UK Draws Up New Sanctions, Anti-Money Laundering Bill

Law360, London (October 19, 2017, 7:29 PM BST) — British lawmakers on Thursday published details of a new bill designed to give the U.K. legal powers to impose, update and lift its domestic sanctions and anti-money laundering regimes upon leaving the European Union.

The Sanctions and Anti-Money Laundering Bill was put before the upper chamber of the British Parliament, the House of Lords, on Wednesday, with accompanying paperwork now published.

A second reading will take place on Nov. 1.

The bill has been drawn up to aid compliance with United Nations and other international obligations regarding the prevention of money laundering and terrorist financing.

Many of the current sanctions regimes are established via powers in the European Communities Act 1972. However, upon Brexit, the U.K. will need new legal powers to replace them.

The European Union (Withdrawal) Bill currently going through Parliament and designed to replace existing law will not provide the powers necessary to update, amend or lift sanctions after exit day in response to fast-moving events.

“This would leave us in breach of our international obligations and unable to work effectively with our European and international partners to tackle shared challenges,” the government said.

Experts from the Foreign and Commonwealth Office, HM Treasury, Department for International Trade, Home Office and the Department for Transport currently administer sanctions and oversee anti-money laundering regimes.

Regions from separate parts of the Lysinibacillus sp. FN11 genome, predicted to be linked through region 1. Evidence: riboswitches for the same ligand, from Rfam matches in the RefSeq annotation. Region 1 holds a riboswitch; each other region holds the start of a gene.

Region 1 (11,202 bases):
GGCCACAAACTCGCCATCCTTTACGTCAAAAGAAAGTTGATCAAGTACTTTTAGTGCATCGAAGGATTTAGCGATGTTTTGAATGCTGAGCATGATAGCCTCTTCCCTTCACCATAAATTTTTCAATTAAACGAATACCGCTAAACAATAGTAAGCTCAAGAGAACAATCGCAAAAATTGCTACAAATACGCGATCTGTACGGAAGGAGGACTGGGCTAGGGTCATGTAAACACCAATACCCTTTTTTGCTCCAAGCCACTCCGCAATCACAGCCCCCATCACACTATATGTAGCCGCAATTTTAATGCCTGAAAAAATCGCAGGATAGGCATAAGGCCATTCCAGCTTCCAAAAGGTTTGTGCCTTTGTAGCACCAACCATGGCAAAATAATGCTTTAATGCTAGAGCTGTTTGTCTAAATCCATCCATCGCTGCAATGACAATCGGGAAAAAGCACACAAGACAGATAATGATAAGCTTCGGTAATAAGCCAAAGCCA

Financial sanctions include restricting market access for individuals, entities or sectors; imposing asset-freezes on specific individuals or entities; and preventing the movement of suspected misappropriated funds until their rightful owner has been determined.

The bill is intended only to create the powers that the U.K. will use to implement, impose and lift sanctions in the future, and lawmakers are keen that costs for banks and financial services firms are kept to a minimum.

Officials drawing up the legislation do not quantify those costs, but argue that they would be small on the grounds that there is no intent to change the government’s actual approach to money laundering supervision or sanctions. However, that may change in the future.

Britain’s Foreign Office said it will issue guidance to accompany the legislation before March 2019, when the U.K. is scheduled to exit the European Union.

An impact assessment released on Thursday said that if the U.K. does not have relevant laws in place by that time, it will be in breach of its international obligations and international law.

“If the U.K. wishes to continue being a global leader in these areas, we need to ensure that we have the power to act in the public interest in the face of terrorist groups or individuals, repressive regimes and other threats to our security, both at home and abroad,” the government said. “Legislation is also necessary to continue to tackle money laundering and other financial crime.”

Britain is already reshaping financial sanctions enforcement with an eye to the post-Brexit landscape, and its newly appointed watchdog has been busy turning up the pressure on banks to clamp down on dodgy transactions.

Figures revealed by Law360 this week show that the Office of Financial Sanctions Implementation has opened 125 investigations, with 60 focusing on breaches of financial sanctions laws by U.K. regulated financial services firms, from the OFSI’s creation in March 2016 to July 2017.

New European Union laws to tackle money laundering took effect in July and are applicable in the U.K. However, policymakers are already seeking to beef up the measures and pile extra pressure on the bloc’s financial services sector to identify and root out dirty money.

The long-awaited fourth Anti-Money Laundering Directive amps up the fight to clean up finance and stop flows of illicit cash by increasing risk and compliance obligations on banks, lawyers, and accountants.

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